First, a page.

Cognitive behavior therapy for obsessive-compulsive disorder in routine clinical care: A systematic review and meta-analysis

Behav Res Ther. 2022 Dec;159:104170. doi: 10.1016/j.brat.2022.104170. Epub 2022 Aug 2.

Abstract

Cognitive behavioral therapy (CBT) has strong research support for obsessive-compulsive disorder (OCD). However, less is known about how CBT performs when delivered in routine clinical care. A systematic review and meta-analysis was conducted of CBT for OCD in adults treated in routine clinical care. Ovid MEDLINE, Embase OVID, and PsycINFO were systematically searched for studies published until July 2021. The effectiveness of CBT, methodological quality, and moderators of treatment outcome were examined, and benchmarked by meta-analytically comparing with efficacy studies for OCD. Twenty-nine studies (8 randomized controlled trials) were included, comprising 1669 participants. Very large within-group effect sizes (ES) were obtained for OCD-severity at post-treatment (2.12), and follow-up (2.30), on average 15 months post-treatment. Remission rates were 59.2% post-treatment and 57.0% at follow-up. Attrition rate was 15.2%. Risk of bias was considerable in the majority of studies. The benchmarking analysis showed that effectiveness studies had almost exactly the same ES as efficacy studies at post-treatment and somewhat higher at follow-up. Furthermore, effectiveness studies had significantly higher remission rates than efficacy studies, both at post- and follow-up assessment. CBT for OCD is an effective treatment when delivered in routine clinical care, with ES comparable to those found in efficacy studies. However, the evidence needs to be interpreted with caution because of the risk of bias in a high proportion of studies. PROSPERO REGISTRATION ID: CRD42021228828.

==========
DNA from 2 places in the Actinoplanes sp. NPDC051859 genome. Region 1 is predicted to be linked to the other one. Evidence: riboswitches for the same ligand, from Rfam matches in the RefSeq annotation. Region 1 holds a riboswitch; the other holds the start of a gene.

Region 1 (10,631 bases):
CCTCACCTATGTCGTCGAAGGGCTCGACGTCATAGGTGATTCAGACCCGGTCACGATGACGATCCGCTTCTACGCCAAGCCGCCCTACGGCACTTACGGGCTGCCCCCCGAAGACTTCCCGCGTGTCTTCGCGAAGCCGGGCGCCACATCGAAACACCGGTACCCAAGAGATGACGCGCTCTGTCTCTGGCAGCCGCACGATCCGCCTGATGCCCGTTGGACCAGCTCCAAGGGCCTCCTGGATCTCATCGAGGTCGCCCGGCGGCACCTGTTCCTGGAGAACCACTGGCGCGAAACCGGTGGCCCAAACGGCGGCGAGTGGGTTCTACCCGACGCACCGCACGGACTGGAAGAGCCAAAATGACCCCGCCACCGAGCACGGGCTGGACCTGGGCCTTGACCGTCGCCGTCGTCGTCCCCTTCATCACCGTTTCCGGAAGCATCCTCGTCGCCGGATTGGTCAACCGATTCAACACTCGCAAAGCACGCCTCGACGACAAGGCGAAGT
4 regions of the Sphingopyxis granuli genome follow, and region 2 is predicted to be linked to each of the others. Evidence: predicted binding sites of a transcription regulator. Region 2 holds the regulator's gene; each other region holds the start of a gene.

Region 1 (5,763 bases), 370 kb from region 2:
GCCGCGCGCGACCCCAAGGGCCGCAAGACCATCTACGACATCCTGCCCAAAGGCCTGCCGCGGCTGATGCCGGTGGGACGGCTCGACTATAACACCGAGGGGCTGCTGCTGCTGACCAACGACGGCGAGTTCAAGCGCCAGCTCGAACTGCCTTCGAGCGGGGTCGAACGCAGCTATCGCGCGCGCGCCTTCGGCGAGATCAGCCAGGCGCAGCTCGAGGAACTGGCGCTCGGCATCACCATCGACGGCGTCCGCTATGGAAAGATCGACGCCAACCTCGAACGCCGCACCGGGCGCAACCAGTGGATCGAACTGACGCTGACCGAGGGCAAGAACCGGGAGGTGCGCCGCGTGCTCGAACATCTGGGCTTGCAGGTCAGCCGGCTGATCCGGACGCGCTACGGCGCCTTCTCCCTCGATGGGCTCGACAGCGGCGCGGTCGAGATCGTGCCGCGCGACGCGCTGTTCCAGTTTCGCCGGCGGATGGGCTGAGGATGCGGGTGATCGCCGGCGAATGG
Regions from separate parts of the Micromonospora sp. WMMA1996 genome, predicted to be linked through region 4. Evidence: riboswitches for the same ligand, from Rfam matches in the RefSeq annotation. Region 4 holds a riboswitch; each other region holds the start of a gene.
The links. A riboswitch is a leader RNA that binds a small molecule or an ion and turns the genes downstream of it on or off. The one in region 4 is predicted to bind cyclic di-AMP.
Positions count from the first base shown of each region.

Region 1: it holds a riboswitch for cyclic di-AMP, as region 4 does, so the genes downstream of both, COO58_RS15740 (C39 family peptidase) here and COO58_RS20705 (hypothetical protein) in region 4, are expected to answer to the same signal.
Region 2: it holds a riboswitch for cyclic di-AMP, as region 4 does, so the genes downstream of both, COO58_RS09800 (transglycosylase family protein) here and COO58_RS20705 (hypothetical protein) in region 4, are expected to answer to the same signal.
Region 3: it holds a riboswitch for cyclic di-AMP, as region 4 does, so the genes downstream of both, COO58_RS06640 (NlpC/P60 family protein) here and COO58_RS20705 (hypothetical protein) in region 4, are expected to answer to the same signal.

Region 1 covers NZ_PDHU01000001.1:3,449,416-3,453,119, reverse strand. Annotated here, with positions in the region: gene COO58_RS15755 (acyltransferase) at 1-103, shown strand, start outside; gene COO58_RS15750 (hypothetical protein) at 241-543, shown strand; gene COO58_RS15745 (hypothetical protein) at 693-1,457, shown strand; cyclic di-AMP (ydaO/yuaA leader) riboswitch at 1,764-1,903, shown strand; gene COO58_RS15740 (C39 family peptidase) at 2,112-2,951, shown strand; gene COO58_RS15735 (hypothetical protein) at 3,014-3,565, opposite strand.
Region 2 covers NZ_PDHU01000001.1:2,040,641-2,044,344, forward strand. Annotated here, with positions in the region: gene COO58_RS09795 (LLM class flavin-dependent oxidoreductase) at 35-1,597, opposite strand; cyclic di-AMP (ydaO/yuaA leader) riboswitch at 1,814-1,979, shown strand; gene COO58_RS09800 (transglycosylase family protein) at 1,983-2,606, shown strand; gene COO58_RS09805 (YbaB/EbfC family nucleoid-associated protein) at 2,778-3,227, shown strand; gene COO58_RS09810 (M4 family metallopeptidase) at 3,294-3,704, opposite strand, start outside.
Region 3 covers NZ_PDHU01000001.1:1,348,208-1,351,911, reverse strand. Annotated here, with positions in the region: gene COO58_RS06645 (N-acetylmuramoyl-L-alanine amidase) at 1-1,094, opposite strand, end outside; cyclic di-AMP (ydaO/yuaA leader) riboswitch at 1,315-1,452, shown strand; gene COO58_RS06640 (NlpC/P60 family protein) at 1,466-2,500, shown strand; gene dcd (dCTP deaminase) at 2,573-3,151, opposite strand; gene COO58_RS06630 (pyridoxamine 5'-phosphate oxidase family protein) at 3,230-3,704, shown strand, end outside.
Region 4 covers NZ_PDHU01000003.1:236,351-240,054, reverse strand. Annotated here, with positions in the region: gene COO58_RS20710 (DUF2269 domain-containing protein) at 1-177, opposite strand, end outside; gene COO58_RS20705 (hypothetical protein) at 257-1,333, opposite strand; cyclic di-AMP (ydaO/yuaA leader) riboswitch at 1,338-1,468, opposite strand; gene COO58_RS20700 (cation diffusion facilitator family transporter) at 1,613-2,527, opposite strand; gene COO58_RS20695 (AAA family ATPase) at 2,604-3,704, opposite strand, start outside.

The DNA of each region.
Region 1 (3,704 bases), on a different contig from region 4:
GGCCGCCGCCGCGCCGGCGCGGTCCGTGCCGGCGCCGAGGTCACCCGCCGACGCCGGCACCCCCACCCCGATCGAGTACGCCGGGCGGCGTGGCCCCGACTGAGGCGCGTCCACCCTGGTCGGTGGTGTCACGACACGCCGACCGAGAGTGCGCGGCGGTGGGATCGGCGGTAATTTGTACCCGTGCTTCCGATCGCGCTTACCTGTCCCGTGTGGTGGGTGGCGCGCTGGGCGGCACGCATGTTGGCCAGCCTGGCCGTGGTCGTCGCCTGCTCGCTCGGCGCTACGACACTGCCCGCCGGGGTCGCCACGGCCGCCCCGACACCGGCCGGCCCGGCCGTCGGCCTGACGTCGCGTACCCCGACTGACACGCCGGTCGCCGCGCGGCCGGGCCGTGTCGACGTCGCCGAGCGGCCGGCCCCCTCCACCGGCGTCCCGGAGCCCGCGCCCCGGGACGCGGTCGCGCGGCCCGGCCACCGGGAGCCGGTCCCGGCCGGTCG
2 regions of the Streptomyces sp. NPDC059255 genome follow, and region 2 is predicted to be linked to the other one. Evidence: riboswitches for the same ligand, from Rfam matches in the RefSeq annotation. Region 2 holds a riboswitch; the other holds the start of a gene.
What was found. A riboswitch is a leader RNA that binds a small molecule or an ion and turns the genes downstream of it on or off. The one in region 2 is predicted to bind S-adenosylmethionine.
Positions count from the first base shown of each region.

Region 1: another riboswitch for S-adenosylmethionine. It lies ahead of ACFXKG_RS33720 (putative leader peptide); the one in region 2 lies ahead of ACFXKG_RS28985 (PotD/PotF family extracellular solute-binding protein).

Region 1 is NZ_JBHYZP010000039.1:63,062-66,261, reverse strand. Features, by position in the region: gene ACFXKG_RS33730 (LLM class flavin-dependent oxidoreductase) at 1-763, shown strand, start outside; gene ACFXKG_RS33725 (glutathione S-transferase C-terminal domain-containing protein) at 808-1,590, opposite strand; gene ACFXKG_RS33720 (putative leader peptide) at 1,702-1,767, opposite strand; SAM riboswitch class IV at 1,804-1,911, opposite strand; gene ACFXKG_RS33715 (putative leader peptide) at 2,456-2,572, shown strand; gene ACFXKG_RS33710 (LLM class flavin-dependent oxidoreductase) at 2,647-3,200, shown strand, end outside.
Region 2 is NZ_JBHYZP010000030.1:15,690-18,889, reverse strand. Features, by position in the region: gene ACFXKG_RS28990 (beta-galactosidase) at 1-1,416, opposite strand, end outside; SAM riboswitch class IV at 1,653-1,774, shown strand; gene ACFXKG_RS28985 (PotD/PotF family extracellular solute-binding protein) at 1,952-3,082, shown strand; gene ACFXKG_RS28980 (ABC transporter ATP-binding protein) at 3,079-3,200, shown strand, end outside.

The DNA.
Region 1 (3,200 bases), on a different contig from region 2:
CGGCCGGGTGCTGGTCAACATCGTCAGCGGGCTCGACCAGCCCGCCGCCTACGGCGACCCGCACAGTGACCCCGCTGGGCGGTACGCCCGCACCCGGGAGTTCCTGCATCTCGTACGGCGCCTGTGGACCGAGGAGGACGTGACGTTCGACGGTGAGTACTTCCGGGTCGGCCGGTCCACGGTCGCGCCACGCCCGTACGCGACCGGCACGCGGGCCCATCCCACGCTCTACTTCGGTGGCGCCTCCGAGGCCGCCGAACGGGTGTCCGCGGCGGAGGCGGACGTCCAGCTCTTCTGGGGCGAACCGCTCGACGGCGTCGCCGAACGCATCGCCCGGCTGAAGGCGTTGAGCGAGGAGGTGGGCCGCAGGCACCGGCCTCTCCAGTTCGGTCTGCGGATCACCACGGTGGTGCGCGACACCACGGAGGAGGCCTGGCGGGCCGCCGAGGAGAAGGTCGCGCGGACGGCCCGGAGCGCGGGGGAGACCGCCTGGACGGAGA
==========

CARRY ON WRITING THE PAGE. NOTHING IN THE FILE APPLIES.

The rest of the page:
Keywords: Adults; Cognitive behavior therapy; Effectiveness; Meta-analysis; Obsessive-compulsive disorder.

Publication types

  • Meta-Analysis
  • Systematic Review

MeSH terms

  • Adult
  • Cognitive Behavioral Therapy*
  • Humans
  • Obsessive-Compulsive Disorder* / drug therapy
  • Treatment Outcome